Immunofluorescence staining indicated that GCaMP6 m was highly restricted to TH-positive neurons in the ZI (Figure 4E). After 3 weeks of virus expression, the calcium activity of ZI-infected neurons was recorded during the 3-day FCS paradigm in both control and 3C-VSDS mice. During the habituation phase, there was no significant difference between control mice and 3C-VSDS mice in freezing level (Figures 4F,G) or calcium fluorescence when the CS was administered (Figures 4H,I). Next, we analyzed the animals’ behavioral performance and calcium fluorescence in the fear-conditioning phase, which consisted of three pairings of an auditory CS with a footshock US. Compared to control mice, 3C-VSDS mice displayed a lower freezing level (Figures 4J,K). In vivo fiber photometry was performed simultaneously to detect the activity of ZI TH+ neurons during the behavioral test. We then analyzed the average and peak calcium fluorescence (ΔF/F) of ZI TH+ neurons in the control mice and the 3C-VSDS model mice. The 3C-VSDS group showed significantly lower peak values than the control group in response to the CS during the conditioning phase, including the early stage of the 2nd CS (CS2) and both the early and late stages of the 3rd CS (CS3) (Figures 4L–O). Interestingly, the ΔF/F of calcium fluorescence in the early stages of CS2 and CS3 also showed significant differences between control and 3C-VSDS model mice, indicating that 3C-VSDS model mice perhaps had reduced sensitivity to CS cues. During the retrieval phase, the freezing level, the outcome of aversive associative learning, was also significantly decreased in the 3C-VSDS group compared with the control group (Figures 4P,Q). The calcium activity of ZI TH+ neurons showed no significant difference in response to CS recall during the retrieval phase between 3C-VSDS mice and control mice (Figures 4R,S). These results suggest that ZI TH+ neurons are involved in the conditioning phase of FCS. Additionally, the decreased activity of ZI TH+ neurons during the late stage of CS may be related to a phenotype with aversive associative learning deficits in 3C-VSDS mice.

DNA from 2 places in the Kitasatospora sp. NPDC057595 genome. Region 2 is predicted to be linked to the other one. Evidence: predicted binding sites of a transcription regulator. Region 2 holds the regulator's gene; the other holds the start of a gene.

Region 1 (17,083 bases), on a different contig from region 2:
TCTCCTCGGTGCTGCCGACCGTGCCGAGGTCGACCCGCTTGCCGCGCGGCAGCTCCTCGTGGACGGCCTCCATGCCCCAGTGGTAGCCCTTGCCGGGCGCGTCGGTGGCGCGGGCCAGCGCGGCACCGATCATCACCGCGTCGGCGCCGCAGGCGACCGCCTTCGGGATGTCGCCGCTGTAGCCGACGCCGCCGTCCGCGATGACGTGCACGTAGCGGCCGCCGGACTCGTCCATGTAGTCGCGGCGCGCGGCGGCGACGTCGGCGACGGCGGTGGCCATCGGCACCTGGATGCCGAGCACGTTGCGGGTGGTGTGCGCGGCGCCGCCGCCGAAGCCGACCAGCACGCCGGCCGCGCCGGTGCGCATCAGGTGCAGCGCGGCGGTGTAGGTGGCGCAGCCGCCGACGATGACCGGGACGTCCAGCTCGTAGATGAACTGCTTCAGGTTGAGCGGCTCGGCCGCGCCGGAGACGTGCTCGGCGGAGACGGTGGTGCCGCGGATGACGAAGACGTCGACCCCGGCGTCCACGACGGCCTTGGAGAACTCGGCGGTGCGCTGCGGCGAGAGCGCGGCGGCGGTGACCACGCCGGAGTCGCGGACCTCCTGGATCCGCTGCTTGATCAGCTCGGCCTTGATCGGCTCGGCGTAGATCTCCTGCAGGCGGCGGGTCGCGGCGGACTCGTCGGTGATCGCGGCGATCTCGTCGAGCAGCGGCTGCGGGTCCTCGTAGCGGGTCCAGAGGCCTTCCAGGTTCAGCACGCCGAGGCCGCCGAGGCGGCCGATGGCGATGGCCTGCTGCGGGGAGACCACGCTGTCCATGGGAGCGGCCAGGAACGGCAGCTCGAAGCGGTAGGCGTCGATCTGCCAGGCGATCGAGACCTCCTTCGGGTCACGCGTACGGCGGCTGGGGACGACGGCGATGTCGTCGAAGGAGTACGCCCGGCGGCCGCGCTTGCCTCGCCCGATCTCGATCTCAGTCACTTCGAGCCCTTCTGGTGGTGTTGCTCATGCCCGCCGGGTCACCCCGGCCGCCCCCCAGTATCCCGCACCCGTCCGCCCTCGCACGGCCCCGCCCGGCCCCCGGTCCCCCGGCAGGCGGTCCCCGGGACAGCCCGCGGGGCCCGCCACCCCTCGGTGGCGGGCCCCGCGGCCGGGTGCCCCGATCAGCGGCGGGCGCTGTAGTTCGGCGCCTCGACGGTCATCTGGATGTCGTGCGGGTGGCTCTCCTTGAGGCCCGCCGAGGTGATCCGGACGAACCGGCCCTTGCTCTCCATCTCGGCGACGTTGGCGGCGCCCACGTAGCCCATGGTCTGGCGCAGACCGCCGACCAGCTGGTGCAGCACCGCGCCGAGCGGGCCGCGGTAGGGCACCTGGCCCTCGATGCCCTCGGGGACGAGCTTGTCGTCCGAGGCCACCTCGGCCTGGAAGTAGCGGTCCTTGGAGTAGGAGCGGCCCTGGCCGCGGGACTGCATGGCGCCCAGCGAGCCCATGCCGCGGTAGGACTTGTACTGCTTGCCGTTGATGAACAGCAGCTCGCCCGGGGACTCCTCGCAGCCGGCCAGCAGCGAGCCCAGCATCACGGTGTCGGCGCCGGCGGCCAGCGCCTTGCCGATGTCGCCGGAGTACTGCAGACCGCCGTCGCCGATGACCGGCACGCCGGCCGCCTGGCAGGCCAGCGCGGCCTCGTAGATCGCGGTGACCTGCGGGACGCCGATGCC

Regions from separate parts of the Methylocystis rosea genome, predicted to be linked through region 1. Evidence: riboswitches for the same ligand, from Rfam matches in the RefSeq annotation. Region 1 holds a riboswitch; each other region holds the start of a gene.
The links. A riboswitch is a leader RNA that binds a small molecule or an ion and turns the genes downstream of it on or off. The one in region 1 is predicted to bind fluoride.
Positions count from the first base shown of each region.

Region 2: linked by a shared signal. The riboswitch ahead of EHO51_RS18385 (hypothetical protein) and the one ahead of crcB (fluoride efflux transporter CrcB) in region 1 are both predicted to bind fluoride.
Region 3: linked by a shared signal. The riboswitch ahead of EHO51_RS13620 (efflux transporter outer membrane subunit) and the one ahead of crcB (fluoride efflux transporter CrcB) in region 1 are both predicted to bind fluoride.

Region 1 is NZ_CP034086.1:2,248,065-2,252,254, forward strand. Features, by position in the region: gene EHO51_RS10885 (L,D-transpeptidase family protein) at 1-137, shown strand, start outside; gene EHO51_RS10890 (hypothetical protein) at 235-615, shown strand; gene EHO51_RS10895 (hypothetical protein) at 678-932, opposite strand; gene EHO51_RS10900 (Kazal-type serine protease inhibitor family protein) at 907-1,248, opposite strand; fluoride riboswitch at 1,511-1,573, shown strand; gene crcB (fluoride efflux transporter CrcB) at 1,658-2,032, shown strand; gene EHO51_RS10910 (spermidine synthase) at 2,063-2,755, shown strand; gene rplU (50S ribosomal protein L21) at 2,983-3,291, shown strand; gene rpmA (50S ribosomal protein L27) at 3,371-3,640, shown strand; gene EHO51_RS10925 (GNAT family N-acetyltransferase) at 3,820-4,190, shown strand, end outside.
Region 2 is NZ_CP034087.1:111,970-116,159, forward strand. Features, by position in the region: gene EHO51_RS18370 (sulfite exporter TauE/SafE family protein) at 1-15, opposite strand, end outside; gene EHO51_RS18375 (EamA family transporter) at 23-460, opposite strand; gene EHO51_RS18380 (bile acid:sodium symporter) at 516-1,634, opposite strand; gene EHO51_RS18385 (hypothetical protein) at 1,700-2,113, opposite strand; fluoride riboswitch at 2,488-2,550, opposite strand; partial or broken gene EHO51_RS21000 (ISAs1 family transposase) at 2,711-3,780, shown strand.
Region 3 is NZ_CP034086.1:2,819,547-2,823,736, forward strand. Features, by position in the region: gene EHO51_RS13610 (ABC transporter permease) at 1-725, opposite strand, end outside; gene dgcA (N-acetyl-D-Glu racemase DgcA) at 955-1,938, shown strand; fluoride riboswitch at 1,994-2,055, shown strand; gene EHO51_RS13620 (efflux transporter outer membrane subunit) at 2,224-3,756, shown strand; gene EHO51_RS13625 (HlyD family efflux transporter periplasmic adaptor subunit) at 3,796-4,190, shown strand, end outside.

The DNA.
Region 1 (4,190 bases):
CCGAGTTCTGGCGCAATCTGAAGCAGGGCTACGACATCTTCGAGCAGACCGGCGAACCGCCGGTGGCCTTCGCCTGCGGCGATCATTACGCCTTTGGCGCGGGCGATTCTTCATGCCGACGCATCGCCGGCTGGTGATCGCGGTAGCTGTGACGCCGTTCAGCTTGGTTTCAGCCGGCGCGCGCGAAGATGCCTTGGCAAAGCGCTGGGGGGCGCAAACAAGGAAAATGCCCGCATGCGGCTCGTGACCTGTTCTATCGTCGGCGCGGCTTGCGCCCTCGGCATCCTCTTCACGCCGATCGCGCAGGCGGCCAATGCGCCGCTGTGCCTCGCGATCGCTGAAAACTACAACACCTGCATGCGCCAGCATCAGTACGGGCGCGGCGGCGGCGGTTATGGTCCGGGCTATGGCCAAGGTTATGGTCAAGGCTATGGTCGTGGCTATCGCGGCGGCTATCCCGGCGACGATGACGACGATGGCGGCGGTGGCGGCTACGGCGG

Optogenetic activation of the zona incerta-basomedial amygdala TH+ circuit markedly relieves three chamber-vicarious social defeat stress-induced aversive learning disabilities

Our previous results in this study demonstrate that aversive associative learning impairments caused by 3C-VSDS may be linked to the activity of ZI TH+ neurons. Therefore, we determined whether photoactivation of the TH+ circuit from the ZI to the BMA in 3C-VSDS mice could reverse the deficits in aversive associative learning. To do this, we bilaterally injected a mixed virus containing rAAV2/9-TH-Cre and the excitatory opsin channelrhodopsin-2 (ChR2) rAAV2/9-DIO-ChR2-mCherry or the control virus rAAV2/9-DIO-mCherry into the ZI and then bilaterally implanted above the BMA optical fibers that could be used to specifically activate the axon terminals of BMA-projecting ZI TH+ neurons (Figures 5A,B). The results showed that optogenetic activation of the TH+ ZI-BMA circuit during the late stage of the conditioning phase robustly increased the freezing level in the 3C-VSDS + ChR2 group compared to the 3C-VSDS + mCherry group (Figure 5C). The freezing level was enhanced both during CS3 of the conditioning phase and during CS-elicited fear recall during the retrieval phase. Taken together, these findings further indicated that the TH+ circuit from the ZI to the BMA is required for aversive associative learning in 3C-VSDS –induced aversive learning deficits.